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Nishimatsu awaits prosecution decision over highway collapse

NISHIMATSU IS likely to argue unforeseen ground conditions played a major part in Singapore's Nicoll Highway tunnel collapse if legal proceedings are launched against it, sources close to the tunnel's main contractor said last month.

Last month the Committee of Inquiry (COI) into the disaster, in which four workers were killed, published its fi nal report, in which it recommended Singapore's Public Prosecutor take action against main contractor Nishimatsu and a number of engineers.

Nishimatsu is now waiting for the minister for public works and attorney general to state whether they plan to prosecute it.

Three Nishimatsu engineers and one employed by client the Land Transport Authority face fines and imprisonment. Those registered as professional engineers in Singapore are likely to have their licences revoked.

Both criminal and civil proceedings are possible. All those facing prosecution could be sued by relatives of the workers killed when a section of cut and cover tunnel at Nicoll Highway caved in on 20 April last year (GE May 2005).

The Nicoll Highway excavation, for the Metro's new Circle Line, was one of the deepest ever attempted in Singapore.

It had reached 30m below ground level when the connection between struts and walers supporting the retaining diaphragm walls gave way, triggering progressive failure from the bottom up. The full collapse mechanism was detailed in the summing up of the year-long inquiry in March (GE May).

Last month's final report says critical design and construction errors led to the failure of the earth retaining wall system.

These errors were:

l Use of an inappropriate soil simulation model which overestimated the soil strength at the site and underestimated the forces on the retaining walls in the excavation.

l An error in the design of the strutwaler support system with the connections being underdesigned.

l Omission during construction of props which would have spread load from struts into the walers.

'The net effect of these errors resulted in the strut-waler system being about 50% weaker than it should have been, ' the COI report states.

These failings stemmed from and were compounded by 'human and systemic failures'. 'Technical and administrative factors contributed to the collapse, ' it says.

'From the early stages of the project through to final collapse, there were failures to demonstrate the necessary level of care. Serious human errors were made.

'Warnings of the approaching collapse were present from an early stage but these were not taken seriously. The builder did not adequately deal with insidious warning signs.

'A multiplicity of events led to the position where design, construction, instrumentation, management and organisational systems used by the builder and their sub-builders failed.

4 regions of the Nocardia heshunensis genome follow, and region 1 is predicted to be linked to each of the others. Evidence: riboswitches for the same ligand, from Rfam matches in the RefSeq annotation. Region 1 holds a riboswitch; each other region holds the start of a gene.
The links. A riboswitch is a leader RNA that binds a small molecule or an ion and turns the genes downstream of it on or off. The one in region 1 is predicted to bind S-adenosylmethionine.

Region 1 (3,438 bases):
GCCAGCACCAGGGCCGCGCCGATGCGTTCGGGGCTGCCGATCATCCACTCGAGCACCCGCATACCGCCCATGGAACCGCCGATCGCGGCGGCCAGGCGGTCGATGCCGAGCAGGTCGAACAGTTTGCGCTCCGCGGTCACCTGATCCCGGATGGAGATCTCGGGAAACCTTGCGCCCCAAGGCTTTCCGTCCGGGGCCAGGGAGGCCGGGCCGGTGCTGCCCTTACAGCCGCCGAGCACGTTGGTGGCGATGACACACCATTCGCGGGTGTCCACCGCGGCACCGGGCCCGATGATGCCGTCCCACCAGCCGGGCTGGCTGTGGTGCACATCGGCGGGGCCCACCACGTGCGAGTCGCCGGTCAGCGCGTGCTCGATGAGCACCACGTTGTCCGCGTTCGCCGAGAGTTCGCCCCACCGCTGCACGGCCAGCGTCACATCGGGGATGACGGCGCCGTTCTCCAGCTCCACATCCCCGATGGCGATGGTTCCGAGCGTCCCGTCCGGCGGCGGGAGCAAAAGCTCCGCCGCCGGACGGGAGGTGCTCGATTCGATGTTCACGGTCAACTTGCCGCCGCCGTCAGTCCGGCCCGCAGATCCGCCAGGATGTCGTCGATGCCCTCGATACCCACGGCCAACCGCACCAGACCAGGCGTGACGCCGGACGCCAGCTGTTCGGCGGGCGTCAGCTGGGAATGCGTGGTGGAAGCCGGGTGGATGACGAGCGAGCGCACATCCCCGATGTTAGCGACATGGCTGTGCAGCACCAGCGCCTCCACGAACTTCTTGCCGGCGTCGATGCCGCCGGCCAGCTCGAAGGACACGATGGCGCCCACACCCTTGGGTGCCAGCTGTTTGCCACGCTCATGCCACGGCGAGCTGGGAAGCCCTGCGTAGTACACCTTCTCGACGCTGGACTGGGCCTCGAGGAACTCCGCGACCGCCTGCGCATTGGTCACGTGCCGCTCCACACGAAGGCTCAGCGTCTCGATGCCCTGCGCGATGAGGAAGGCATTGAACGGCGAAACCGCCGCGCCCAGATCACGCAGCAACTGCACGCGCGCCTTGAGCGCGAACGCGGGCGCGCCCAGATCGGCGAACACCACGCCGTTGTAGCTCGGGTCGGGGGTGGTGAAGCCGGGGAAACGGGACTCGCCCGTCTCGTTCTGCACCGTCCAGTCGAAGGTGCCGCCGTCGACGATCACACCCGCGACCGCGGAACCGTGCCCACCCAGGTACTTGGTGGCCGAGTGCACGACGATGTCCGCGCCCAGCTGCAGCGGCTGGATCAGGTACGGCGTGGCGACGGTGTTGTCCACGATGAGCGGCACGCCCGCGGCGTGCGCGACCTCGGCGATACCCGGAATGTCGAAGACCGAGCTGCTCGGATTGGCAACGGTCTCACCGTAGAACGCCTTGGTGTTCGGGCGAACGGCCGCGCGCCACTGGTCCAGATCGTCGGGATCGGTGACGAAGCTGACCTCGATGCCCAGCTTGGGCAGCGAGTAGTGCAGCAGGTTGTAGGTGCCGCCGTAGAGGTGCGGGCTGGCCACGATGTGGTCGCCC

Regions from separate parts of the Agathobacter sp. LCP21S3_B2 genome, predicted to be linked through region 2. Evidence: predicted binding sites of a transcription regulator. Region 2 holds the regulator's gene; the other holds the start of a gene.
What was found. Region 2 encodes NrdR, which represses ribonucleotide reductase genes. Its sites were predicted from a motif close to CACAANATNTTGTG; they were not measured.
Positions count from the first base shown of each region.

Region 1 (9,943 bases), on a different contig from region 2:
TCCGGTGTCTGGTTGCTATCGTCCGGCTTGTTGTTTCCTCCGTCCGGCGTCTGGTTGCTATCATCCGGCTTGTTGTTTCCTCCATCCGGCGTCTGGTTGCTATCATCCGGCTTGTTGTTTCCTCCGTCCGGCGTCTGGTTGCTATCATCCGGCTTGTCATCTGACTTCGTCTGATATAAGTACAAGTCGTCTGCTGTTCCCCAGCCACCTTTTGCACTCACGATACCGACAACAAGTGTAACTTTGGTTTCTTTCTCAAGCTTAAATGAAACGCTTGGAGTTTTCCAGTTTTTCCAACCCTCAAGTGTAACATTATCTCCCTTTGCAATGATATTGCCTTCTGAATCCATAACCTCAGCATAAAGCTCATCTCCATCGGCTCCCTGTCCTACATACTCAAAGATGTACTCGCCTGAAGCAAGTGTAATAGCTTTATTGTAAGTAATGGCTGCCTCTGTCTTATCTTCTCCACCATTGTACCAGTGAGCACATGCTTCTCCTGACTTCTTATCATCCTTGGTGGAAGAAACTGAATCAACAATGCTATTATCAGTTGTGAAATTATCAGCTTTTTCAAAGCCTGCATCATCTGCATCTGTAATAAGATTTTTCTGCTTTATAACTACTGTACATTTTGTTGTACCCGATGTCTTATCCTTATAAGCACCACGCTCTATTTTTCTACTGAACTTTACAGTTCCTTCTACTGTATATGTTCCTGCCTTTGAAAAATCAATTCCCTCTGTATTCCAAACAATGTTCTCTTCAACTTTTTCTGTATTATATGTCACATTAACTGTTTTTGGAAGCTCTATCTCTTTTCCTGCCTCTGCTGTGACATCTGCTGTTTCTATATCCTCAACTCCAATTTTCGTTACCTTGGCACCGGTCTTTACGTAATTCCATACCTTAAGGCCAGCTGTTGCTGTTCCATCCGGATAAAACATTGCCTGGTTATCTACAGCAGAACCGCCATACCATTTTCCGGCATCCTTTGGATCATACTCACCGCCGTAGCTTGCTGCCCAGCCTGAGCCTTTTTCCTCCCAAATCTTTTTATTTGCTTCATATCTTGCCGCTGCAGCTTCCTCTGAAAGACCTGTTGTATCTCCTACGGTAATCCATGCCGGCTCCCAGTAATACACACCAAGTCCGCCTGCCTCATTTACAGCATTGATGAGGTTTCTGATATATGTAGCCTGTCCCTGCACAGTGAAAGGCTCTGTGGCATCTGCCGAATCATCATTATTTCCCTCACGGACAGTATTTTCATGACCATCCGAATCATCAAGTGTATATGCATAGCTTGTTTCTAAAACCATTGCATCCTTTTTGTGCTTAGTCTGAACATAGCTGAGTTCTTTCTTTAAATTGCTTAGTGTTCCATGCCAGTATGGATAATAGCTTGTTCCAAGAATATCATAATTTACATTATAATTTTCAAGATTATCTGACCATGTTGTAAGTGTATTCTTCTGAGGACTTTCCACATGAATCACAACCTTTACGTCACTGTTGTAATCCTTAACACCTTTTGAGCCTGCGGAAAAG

'There were failures in the defensive systems. There were no proper and appropriate design reviews.

There were inadequate contingency and remedial measures.' The report says evidence submitted to the COI shows several breaches of Singapore law and recommends prosecution.

Nishimatsu is accused of committing two offences under the Factories Act - failing to ensure that the temporary retaining wall system was of sound construction and properly maintained, and failing to ensure the worksite was safe. The contractor could face two fines of Singapore $200,000 (£67,000).

Nishimatsu project director Shun Sugawara is accused under the Factories Act of neglect by allowing the catalogue of events leading to the collapse to build up.

Nishimatsu project co-ordinator Paul Broome is accused of two offences under the Factories Act.

He is accused of neglect by failing to ensure that the temporary retaining wall system was of sound construction and properly maintained, and of failing to ensure the site was safe.

Sugawara and Broome face fines of £67,000 and/or 12 months' imprisonment.

Broome could also be charged under the Singapore Penal Code for causing the death of the four workers through his negligence. This carries a two-year sentence.

Nishimatsu design manager Kazuo Shimada faces the same charges and penalties as Broome under the Factories Act. He could be charged under the Penal Code for causing the death of the four workers through rashness. He would also face a 24-month sentence.

As the Land Transport Authority's qualifi d person, Ng Seng Yoong was responsible for ensuring the safety of building works, performing checks on construction work. He is accused of breaching the Building Control Act for failing to monitor the excavation with due diligence.

He could be fined £3,300 and jailed for six months.

The inquiry recommends warnings be issued to Nishimatsu deputy project director Tomio Ueno, design engineer Ishibashi Atsushi, assistant geotechnical engineer Arumaithurai Ahilan, and LTA senior design engineer Shirley Jayanthi Sivakumaran.

It says warnings should also be given to soil and diaphragm wall instrumentation contractor L&M Geotechnic, as well as to its supervisor Chakkarapani Balasubramani, and to strut instrumentation contractor Monosys, and its project engineer Eugene Tang.

A Nishimatsu source said the report was still to be fully digested by the contractor's legal and technical advisers, but it appeared information had been misinterpreted and that there were factual inaccuracies. An appeal was likely, he said.

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